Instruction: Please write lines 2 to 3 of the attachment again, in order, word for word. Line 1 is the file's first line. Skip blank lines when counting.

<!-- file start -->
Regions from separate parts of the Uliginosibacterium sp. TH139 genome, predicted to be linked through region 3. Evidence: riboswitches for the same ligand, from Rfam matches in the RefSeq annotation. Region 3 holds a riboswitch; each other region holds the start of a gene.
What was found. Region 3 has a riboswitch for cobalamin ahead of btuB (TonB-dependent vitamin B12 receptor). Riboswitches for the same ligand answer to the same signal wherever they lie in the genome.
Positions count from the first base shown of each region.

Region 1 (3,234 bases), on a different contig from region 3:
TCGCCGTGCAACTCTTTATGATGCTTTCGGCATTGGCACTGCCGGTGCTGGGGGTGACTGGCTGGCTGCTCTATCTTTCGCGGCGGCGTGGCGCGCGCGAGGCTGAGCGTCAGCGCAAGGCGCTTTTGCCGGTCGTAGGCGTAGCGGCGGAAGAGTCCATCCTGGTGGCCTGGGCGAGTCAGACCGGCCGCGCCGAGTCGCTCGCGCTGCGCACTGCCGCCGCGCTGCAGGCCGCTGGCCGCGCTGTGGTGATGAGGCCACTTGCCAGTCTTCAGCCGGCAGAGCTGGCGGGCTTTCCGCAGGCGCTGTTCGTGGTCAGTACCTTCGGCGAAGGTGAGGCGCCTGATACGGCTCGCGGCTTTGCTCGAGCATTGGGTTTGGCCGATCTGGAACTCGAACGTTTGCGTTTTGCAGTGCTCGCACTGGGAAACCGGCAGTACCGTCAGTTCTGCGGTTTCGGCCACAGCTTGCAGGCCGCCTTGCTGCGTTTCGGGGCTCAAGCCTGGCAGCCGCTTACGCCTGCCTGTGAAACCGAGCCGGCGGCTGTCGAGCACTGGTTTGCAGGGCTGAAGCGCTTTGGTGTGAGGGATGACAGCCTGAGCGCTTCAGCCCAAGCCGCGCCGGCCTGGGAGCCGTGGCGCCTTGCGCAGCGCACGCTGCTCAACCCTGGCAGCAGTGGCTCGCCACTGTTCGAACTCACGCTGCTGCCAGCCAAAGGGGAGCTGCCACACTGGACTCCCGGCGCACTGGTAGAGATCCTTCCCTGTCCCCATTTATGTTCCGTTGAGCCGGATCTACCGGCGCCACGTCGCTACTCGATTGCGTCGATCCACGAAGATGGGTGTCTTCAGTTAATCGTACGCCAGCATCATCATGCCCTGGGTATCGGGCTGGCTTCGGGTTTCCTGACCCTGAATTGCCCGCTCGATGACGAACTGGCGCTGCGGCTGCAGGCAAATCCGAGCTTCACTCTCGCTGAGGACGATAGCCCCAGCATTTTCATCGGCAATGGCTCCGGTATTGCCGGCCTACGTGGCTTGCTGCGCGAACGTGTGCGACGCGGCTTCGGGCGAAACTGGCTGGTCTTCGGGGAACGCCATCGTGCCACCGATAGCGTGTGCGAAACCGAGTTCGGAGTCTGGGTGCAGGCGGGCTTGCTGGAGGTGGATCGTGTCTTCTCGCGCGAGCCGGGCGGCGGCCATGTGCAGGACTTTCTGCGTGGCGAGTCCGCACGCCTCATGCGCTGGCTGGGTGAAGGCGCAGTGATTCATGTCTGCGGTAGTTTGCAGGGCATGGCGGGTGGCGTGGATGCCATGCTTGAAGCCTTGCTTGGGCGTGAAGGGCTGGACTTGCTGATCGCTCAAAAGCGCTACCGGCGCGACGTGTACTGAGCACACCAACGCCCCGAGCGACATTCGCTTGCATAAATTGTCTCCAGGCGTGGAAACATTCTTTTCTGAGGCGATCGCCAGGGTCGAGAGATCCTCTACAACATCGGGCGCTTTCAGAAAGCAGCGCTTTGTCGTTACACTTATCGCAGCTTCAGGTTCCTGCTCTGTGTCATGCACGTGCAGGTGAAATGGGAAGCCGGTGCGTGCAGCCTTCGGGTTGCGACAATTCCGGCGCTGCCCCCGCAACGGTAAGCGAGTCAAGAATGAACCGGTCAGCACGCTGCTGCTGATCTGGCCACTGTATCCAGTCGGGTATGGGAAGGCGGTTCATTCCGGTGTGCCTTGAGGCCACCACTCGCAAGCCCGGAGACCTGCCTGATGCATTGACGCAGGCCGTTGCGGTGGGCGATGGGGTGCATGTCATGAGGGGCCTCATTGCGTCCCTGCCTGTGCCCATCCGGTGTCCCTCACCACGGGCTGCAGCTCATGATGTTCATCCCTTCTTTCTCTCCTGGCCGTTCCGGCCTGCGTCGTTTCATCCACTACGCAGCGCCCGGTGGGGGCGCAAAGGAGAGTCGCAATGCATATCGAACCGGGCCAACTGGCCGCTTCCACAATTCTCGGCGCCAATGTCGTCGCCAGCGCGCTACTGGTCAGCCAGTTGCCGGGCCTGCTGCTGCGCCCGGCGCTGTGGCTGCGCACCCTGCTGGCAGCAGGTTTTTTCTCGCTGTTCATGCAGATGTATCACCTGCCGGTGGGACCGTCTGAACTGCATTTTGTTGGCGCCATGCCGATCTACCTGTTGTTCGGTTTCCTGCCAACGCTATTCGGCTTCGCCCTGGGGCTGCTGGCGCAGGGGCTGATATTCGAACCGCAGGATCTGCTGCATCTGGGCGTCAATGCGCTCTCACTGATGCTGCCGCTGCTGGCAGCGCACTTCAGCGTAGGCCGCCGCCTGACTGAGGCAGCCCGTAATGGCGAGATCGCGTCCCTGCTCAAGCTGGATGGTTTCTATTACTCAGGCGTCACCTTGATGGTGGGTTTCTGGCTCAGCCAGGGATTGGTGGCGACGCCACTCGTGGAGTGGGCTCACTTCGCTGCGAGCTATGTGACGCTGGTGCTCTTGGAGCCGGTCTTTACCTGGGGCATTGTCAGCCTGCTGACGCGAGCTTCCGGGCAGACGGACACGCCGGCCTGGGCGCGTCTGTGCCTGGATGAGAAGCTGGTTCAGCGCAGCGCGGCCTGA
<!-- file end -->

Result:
What was found. Region 3 has a riboswitch for cobalamin ahead of btuB (TonB-dependent vitamin B12 receptor). Riboswitches for the same ligand answer to the same signal wherever they lie in the genome.
Positions count from the first base shown of each region.